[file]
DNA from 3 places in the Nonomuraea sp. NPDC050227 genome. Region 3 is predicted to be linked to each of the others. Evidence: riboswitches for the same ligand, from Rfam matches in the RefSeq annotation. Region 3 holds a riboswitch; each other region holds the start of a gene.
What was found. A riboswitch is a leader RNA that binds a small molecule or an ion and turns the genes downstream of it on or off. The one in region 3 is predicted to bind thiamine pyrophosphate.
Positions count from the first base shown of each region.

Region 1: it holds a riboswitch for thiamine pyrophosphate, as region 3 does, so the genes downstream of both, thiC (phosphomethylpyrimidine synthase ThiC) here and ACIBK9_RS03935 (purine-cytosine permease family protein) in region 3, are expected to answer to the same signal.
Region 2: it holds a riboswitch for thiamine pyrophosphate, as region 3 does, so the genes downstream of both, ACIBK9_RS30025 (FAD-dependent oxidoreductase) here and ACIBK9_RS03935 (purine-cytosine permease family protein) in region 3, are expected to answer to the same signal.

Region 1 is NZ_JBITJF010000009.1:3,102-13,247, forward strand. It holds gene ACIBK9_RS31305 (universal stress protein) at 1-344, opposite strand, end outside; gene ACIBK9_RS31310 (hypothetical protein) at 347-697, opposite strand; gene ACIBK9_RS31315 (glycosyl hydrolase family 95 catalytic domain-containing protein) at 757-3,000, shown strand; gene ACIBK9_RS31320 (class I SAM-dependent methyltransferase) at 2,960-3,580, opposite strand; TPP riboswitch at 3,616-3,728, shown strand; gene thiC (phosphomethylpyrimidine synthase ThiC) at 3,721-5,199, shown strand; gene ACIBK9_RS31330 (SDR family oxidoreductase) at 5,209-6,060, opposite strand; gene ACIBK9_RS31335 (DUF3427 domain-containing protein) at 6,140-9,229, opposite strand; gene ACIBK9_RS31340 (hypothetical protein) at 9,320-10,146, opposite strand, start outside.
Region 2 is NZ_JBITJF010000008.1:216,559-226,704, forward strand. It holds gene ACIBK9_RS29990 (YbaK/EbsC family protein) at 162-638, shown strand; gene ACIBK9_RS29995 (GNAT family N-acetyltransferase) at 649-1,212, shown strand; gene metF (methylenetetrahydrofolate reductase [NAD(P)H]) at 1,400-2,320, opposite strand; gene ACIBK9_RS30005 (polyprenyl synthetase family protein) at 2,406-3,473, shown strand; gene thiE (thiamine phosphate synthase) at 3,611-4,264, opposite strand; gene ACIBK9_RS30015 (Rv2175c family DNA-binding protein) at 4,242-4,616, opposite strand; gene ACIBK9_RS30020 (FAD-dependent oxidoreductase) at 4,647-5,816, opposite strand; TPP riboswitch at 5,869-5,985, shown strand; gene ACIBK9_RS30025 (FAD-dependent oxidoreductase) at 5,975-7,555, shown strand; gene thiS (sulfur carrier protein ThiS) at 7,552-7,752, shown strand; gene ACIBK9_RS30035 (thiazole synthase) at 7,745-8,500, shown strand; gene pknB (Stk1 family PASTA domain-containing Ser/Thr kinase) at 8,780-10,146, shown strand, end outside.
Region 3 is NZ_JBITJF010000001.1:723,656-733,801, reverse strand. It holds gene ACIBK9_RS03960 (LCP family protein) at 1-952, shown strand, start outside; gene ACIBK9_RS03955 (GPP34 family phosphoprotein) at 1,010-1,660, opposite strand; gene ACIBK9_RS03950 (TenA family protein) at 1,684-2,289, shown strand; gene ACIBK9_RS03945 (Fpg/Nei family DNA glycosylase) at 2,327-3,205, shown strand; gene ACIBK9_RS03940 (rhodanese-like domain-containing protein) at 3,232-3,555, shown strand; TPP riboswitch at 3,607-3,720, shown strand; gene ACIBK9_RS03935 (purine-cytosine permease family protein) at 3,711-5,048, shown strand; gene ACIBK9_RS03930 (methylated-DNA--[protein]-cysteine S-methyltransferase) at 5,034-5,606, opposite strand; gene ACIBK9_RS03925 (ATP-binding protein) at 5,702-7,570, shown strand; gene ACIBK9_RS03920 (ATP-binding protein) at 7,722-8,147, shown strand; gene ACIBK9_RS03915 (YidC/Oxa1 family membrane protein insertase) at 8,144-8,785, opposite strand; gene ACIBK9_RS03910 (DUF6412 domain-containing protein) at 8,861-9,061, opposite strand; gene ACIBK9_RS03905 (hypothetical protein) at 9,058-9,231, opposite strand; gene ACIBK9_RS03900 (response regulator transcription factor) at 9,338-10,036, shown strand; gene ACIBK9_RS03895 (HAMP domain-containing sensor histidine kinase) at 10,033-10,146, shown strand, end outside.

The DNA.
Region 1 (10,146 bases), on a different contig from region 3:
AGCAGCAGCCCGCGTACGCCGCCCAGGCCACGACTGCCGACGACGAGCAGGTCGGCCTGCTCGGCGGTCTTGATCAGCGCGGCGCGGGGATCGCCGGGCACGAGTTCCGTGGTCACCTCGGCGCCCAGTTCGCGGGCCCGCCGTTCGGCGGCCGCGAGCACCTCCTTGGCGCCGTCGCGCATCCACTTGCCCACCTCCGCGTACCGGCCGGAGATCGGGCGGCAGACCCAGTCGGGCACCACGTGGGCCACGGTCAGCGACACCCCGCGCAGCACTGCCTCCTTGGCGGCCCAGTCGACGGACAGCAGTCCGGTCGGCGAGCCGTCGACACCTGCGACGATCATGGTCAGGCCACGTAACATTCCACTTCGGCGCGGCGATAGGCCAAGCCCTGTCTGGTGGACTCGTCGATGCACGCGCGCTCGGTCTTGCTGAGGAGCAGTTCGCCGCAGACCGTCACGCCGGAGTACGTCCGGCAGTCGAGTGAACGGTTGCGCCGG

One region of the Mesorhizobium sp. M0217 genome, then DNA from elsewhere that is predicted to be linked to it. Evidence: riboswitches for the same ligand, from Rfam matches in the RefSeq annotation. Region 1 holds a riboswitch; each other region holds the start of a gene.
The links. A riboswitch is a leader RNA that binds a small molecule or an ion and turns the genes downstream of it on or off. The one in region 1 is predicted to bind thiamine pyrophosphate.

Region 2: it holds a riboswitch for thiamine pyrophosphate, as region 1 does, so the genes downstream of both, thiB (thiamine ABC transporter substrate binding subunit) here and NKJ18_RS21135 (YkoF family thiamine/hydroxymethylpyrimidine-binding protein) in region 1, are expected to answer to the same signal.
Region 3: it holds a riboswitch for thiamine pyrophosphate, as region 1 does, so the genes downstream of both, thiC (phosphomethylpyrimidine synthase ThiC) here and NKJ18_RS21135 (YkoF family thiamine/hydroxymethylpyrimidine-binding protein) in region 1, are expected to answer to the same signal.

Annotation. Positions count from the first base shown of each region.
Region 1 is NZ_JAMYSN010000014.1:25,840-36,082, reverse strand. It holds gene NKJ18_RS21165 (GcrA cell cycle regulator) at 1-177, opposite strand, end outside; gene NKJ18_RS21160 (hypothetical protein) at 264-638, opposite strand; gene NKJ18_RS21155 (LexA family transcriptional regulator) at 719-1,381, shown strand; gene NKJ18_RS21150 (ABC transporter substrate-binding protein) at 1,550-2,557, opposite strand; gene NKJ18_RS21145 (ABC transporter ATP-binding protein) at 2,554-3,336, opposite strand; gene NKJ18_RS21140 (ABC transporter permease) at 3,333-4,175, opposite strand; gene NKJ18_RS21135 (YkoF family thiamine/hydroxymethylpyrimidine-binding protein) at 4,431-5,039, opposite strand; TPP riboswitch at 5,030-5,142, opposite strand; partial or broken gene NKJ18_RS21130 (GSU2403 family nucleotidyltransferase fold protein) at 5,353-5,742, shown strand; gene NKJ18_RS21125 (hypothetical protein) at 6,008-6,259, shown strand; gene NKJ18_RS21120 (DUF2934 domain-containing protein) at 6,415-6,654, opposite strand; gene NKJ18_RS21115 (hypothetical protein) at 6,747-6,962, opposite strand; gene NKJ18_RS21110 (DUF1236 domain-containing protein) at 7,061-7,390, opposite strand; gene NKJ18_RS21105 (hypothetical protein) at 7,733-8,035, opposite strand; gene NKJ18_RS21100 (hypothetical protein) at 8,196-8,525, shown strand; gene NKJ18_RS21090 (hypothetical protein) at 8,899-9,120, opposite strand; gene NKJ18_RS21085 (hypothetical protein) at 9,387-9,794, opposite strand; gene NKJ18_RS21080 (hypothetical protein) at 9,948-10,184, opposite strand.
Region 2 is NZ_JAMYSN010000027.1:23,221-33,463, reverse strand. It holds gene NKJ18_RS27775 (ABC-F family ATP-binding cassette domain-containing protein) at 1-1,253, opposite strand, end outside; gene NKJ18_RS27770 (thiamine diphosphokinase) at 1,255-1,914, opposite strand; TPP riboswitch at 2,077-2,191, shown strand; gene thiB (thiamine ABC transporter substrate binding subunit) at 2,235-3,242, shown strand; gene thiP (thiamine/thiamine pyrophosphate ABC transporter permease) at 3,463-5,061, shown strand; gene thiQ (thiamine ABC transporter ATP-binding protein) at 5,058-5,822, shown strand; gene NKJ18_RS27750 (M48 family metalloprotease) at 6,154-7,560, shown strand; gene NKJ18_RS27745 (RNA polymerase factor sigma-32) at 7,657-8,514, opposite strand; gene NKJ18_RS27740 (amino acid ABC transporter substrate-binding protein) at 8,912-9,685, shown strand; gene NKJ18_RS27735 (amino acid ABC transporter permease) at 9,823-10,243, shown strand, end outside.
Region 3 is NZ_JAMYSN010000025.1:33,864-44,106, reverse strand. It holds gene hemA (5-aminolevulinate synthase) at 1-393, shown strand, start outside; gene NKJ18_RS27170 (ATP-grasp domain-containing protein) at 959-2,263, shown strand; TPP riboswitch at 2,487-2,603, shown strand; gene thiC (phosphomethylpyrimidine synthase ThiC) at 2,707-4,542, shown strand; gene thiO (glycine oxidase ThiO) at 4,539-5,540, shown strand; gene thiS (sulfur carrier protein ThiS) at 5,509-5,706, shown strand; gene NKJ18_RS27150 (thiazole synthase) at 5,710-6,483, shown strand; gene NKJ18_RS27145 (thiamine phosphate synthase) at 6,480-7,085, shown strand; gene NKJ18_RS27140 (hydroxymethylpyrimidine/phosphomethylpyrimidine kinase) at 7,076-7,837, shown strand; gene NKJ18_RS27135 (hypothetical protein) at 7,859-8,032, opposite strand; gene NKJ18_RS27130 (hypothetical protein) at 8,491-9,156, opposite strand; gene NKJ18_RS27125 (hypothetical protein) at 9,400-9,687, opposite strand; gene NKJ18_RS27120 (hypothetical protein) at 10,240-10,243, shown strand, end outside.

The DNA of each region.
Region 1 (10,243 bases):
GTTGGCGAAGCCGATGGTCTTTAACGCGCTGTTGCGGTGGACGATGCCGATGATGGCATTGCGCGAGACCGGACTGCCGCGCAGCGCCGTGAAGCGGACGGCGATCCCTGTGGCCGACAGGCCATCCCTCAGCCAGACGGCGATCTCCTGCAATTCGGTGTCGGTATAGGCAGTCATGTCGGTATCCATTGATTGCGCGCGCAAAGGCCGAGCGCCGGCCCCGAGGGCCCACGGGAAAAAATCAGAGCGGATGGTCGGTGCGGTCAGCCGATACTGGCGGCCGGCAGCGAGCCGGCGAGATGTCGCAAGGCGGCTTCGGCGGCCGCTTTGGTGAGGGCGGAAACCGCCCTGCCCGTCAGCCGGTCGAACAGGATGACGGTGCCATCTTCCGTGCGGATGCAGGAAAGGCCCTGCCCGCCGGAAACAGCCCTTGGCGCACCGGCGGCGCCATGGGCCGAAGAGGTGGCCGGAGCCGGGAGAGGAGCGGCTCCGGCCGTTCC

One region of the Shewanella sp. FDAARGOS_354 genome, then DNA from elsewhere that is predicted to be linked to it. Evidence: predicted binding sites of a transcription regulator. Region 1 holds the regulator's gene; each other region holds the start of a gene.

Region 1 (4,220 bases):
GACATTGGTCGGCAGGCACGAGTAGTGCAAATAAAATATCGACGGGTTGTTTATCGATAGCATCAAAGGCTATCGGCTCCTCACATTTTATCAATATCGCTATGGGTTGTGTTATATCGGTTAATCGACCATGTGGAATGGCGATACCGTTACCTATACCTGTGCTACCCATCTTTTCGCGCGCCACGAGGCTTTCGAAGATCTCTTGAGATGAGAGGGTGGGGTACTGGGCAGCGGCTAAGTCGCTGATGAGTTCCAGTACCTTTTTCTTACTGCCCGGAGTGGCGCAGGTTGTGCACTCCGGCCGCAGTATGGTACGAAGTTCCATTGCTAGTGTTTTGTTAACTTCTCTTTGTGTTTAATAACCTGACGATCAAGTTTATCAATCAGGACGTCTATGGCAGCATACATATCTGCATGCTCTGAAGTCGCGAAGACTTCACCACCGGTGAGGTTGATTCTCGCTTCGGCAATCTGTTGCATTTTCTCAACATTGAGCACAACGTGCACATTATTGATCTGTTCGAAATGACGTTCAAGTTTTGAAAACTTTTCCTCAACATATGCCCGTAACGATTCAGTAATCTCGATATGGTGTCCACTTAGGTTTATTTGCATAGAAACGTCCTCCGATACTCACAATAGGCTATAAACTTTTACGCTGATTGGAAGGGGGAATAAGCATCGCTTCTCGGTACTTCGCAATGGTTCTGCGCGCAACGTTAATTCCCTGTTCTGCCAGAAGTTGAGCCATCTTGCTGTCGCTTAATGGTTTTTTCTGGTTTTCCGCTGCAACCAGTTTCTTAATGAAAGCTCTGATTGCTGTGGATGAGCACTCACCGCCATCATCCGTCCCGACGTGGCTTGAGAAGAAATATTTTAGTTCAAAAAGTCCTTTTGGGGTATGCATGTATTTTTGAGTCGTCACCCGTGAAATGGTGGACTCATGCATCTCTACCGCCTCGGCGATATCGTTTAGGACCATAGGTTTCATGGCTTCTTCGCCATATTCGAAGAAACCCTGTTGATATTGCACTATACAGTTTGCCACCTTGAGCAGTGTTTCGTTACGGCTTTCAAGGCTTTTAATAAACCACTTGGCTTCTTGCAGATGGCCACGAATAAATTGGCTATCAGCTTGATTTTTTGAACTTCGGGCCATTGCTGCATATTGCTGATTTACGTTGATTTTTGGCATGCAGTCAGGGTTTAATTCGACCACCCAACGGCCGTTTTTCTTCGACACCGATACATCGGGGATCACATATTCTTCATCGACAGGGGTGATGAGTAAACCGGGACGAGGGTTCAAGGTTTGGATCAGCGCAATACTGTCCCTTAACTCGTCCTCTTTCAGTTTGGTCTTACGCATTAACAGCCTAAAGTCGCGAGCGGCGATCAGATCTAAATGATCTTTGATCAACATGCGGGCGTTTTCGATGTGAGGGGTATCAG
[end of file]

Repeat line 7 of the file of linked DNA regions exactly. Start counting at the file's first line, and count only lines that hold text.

Region 2 is NZ_JBITJF010000008.1:216,559-226,704, forward strand. It holds gene ACIBK9_RS29990 (YbaK/EbsC family protein) at 162-638, shown strand; gene ACIBK9_RS29995 (GNAT family N-acetyltransferase) at 649-1,212, shown strand; gene metF (methylenetetrahydrofolate reductase [NAD(P)H]) at 1,400-2,320, opposite strand; gene ACIBK9_RS30005 (polyprenyl synthetase family protein) at 2,406-3,473, shown strand; gene thiE (thiamine phosphate synthase) at 3,611-4,264, opposite strand; gene ACIBK9_RS30015 (Rv2175c family DNA-binding protein) at 4,242-4,616, opposite strand; gene ACIBK9_RS30020 (FAD-dependent oxidoreductase) at 4,647-5,816, opposite strand; TPP riboswitch at 5,869-5,985, shown strand; gene ACIBK9_RS30025 (FAD-dependent oxidoreductase) at 5,975-7,555, shown strand; gene thiS (sulfur carrier protein ThiS) at 7,552-7,752, shown strand; gene ACIBK9_RS30035 (thiazole synthase) at 7,745-8,500, shown strand; gene pknB (Stk1 family PASTA domain-containing Ser/Thr kinase) at 8,780-10,146, shown strand, end outside.